Line Items: Election Edition

Decision Time – Election Day is tomorrow and the stakes are high. Not only is control of the White House and Congress at stake, but the election will also have repercussions for the federal budget and national debt. Although it will be the current group of policymakers that will address the fiscal cliff (or not) in a post-election lame duck session of Congress, the results of the voting will no doubt play a role in the deliberations, which could very likely spill into next year. Will our leaders pull the lever on a solution or will they elect to kick the can down the road again?

Down to the Wire – As the candidates eye the finish line, the bottom lines of their fiscal plans are getting more scrutiny. The Concord Coalition looked at the Obama and Romney budget proposals and called for more specifics. Wonkblog gives you the opportunity to fill in the blanks for both the Romney and Obama tax plans. And check out this video from Fix the Debt on the election debt discourse. The candidates have not been keen to detail how they would address the debt, but whoever sits in the Oval Office next year will quickly learn that the debt is getting in between all of their priorities.

Fiscal Cliff as Dark Horse – The looming fiscal cliff has been a dark horse in this campaign as it has been rarely discussed but always looming in the background. However, it will take center stage immediately after the votes are counted as Congress will attempt to address it before the year-end deadline, though House Speaker John Boehner (R-OH) says that the best scenario is a “bridge” over the cliff -- a temporary fix that delays the cliff until next year. The Financial Services Roundtable proposed a two-pronged “bridge” approach in an open letter last week. If policymakers push back the fiscal cliff, they should provide a down payment and credible approach for fully resolving the cliff in the first half of 2013. Leaders in Washington are learning that the cliff is not just a national problem, as more countries are expressing concern that it will impact the global economy.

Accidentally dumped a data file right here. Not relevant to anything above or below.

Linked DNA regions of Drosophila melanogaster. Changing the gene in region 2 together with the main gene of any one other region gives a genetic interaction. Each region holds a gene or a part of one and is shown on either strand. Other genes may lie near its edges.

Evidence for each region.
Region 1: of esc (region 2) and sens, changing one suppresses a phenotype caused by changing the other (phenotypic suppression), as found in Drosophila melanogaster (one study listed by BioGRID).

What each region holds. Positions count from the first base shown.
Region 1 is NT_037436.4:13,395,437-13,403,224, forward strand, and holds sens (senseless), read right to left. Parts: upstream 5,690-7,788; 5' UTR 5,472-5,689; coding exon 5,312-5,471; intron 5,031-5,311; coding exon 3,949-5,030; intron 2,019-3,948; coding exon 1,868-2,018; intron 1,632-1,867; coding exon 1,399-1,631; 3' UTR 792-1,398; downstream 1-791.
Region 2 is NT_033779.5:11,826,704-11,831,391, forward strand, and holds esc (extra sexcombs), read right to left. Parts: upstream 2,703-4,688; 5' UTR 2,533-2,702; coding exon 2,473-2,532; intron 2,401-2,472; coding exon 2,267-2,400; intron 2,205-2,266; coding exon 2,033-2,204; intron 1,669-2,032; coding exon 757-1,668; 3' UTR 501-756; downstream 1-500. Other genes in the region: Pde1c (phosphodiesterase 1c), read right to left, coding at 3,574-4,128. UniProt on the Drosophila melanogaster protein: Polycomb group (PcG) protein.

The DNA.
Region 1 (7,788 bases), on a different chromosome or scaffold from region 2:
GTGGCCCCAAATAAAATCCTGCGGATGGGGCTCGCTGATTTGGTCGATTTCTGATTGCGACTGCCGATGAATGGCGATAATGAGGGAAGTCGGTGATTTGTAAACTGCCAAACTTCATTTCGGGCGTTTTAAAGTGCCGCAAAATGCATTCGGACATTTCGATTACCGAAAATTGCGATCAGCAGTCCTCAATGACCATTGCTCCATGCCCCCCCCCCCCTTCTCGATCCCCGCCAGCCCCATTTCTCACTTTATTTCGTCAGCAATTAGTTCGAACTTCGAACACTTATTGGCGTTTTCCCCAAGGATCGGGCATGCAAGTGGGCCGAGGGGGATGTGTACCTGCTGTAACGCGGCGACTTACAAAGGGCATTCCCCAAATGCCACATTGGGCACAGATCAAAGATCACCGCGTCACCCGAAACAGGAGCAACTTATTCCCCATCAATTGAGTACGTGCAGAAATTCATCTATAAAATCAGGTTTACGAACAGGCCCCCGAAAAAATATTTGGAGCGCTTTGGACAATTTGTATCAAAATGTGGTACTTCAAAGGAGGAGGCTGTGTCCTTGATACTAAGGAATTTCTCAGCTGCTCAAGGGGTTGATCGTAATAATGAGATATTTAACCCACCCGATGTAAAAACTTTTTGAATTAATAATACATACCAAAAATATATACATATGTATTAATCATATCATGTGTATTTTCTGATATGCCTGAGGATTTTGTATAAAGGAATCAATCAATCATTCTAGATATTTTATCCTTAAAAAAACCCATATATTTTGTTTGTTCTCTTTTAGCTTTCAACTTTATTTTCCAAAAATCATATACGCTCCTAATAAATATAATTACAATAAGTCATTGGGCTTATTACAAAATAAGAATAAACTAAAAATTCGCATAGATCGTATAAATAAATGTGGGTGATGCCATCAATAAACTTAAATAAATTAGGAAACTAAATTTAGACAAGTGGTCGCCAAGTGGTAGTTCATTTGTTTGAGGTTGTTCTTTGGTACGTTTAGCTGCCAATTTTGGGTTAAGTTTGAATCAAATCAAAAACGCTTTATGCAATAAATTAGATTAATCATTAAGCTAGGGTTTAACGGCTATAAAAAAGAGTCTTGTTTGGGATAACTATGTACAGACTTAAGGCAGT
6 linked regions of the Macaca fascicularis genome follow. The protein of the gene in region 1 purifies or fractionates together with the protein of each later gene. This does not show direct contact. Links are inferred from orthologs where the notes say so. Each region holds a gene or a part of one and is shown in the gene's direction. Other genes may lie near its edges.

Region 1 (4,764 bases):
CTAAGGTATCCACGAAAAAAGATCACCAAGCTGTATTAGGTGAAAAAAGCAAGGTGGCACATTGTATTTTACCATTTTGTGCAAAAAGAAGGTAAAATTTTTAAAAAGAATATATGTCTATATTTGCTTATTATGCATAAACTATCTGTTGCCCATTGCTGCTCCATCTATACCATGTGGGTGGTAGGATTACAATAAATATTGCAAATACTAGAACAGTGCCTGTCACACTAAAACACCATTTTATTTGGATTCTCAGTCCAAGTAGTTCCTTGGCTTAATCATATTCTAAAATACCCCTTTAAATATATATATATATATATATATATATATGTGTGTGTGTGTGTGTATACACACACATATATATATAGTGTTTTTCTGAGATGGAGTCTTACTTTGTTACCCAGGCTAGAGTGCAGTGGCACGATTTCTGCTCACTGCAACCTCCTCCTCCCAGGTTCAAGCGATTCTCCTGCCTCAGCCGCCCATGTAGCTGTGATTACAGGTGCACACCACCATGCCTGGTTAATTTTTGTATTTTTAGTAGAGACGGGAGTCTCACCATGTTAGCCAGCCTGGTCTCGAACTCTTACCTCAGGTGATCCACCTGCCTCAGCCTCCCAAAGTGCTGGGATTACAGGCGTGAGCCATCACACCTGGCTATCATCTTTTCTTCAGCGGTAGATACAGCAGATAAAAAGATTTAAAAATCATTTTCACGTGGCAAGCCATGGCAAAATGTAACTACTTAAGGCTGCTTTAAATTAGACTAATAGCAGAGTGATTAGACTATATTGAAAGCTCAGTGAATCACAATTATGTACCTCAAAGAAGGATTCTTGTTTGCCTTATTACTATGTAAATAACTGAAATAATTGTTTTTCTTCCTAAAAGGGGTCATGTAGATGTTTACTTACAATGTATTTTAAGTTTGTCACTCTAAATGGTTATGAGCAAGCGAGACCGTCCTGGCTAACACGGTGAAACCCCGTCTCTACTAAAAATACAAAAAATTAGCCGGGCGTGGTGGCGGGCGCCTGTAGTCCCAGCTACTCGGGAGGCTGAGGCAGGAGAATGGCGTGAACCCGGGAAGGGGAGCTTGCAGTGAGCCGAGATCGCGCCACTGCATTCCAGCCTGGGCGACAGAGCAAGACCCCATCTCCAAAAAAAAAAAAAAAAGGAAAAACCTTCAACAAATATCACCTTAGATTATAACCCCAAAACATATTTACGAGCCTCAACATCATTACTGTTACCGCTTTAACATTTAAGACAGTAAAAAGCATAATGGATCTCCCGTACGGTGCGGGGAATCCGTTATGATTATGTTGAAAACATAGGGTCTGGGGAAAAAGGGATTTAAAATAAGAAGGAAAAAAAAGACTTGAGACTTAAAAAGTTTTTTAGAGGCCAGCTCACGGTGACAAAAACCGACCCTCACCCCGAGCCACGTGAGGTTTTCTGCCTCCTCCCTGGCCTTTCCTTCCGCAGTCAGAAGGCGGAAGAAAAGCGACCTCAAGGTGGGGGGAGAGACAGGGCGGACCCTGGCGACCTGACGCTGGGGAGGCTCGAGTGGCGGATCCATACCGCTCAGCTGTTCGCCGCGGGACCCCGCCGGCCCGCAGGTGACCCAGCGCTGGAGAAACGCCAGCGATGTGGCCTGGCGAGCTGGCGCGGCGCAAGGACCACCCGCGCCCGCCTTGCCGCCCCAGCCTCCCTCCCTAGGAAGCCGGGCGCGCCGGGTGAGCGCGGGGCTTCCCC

Debt Ceiling May Be Fiscal Cliff’s Running Mate – The fiscal cliff will have a partner as the Treasury Department confirmed that the statutory debt ceiling will also be reached at the end of the year, though "extraordinary measures" can be taken to put off the need for a debt limit increase until early 2013. You can follow debt ceiling developments here.

Tax Reform Throws Hat Into the Ring – Lots of groups are making the case for tax reform in 2013, and lines are being drawn on Capitol Hill. Fundamental tax reform will be key to a comprehensive debt reduction plan. While tax reform won’t be easy, there is general agreement that reform should contribute to reducing the debt. The Business Roundtable is also pushing for corporate tax reform to  be a part of the equation. To get an idea of how corporate tax reform can be accomplished, try out our corporate tax reform calculator.

Sandy Gets on the Ballot – Superstorm Sandy is gone, but its devastating effects still linger. As millions of people slowly recover, lawmakers are considering a supplemental appropriations bill to fund the cleanup and recovery efforts. Last week, we blogged that preparing for disasters should also include being fiscally prepared so that we can deal with such catastrophes without busting the budget.

Key Upcoming Dates (all times are ET)

November 6

  • Election Day

November 13

  • House and Senate due to convene for lame duck session

November 15

  • Consumer Price Index for October released

November 29

  • Second estimate of Third Quarter GDP figures released

December 7

  • Unemployment statistics for the month of November released

December 14

  • Consumer Price Index for November released

December 20

  • Third estimate of Third Quarter GDP figures released

January 1, 2013

  • The “fiscal cliff” occurs, including the expiration of the 2001/2003/2010 tax cuts and across the board spending cuts the following day